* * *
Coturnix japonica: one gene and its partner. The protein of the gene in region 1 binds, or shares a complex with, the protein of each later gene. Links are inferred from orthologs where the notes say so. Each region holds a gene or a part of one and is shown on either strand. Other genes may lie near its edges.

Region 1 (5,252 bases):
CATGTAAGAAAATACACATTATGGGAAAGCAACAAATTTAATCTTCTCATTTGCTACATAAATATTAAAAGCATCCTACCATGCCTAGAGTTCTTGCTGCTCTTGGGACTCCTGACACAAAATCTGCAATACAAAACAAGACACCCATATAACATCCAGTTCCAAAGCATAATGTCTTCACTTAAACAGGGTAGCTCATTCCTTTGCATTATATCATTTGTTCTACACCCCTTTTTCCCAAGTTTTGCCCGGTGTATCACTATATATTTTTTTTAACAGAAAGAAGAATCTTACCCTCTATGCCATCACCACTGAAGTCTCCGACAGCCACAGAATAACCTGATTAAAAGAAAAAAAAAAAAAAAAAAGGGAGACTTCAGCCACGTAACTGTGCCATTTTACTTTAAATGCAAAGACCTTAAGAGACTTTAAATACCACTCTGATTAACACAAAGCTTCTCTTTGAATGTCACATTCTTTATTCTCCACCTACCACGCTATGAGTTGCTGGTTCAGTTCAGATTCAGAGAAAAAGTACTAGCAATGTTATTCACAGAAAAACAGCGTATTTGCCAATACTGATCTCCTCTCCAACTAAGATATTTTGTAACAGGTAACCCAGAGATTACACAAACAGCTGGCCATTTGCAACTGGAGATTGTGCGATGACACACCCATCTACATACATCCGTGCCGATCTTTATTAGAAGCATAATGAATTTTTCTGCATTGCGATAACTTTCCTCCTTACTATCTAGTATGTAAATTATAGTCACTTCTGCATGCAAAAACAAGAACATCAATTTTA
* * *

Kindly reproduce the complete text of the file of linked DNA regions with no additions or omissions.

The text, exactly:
Coturnix japonica: one gene and its partner. The protein of the gene in region 1 binds, or shares a complex with, the protein of each later gene. Links are inferred from orthologs where the notes say so. Each region holds a gene or a part of one and is shown on either strand. Other genes may lie near its edges.

Region 1 (5,252 bases):
CATGTAAGAAAATACACATTATGGGAAAGCAACAAATTTAATCTTCTCATTTGCTACATAAATATTAAAAGCATCCTACCATGCCTAGAGTTCTTGCTGCTCTTGGGACTCCTGACACAAAATCTGCAATACAAAACAAGACACCCATATAACATCCAGTTCCAAAGCATAATGTCTTCACTTAAACAGGGTAGCTCATTCCTTTGCATTATATCATTTGTTCTACACCCCTTTTTCCCAAGTTTTGCCCGGTGTATCACTATATATTTTTTTTAACAGAAAGAAGAATCTTACCCTCTATGCCATCACCACTGAAGTCTCCGACAGCCACAGAATAACCTGATTAAAAGAAAAAAAAAAAAAAAAAAGGGAGACTTCAGCCACGTAACTGTGCCATTTTACTTTAAATGCAAAGACCTTAAGAGACTTTAAATACCACTCTGATTAACACAAAGCTTCTCTTTGAATGTCACATTCTTTATTCTCCACCTACCACGCTATGAGTTGCTGGTTCAGTTCAGATTCAGAGAAAAAGTACTAGCAATGTTATTCACAGAAAAACAGCGTATTTGCCAATACTGATCTCCTCTCCAACTAAGATATTTTGTAACAGGTAACCCAGAGATTACACAAACAGCTGGCCATTTGCAACTGGAGATTGTGCGATGACACACCCATCTACATACATCCGTGCCGATCTTTATTAGAAGCATAATGAATTTTTCTGCATTGCGATAACTTTCCTCCTTACTATCTAGTATGTAAATTATAGTCACTTCTGCATGCAAAAACAAGAACATCAATTTTA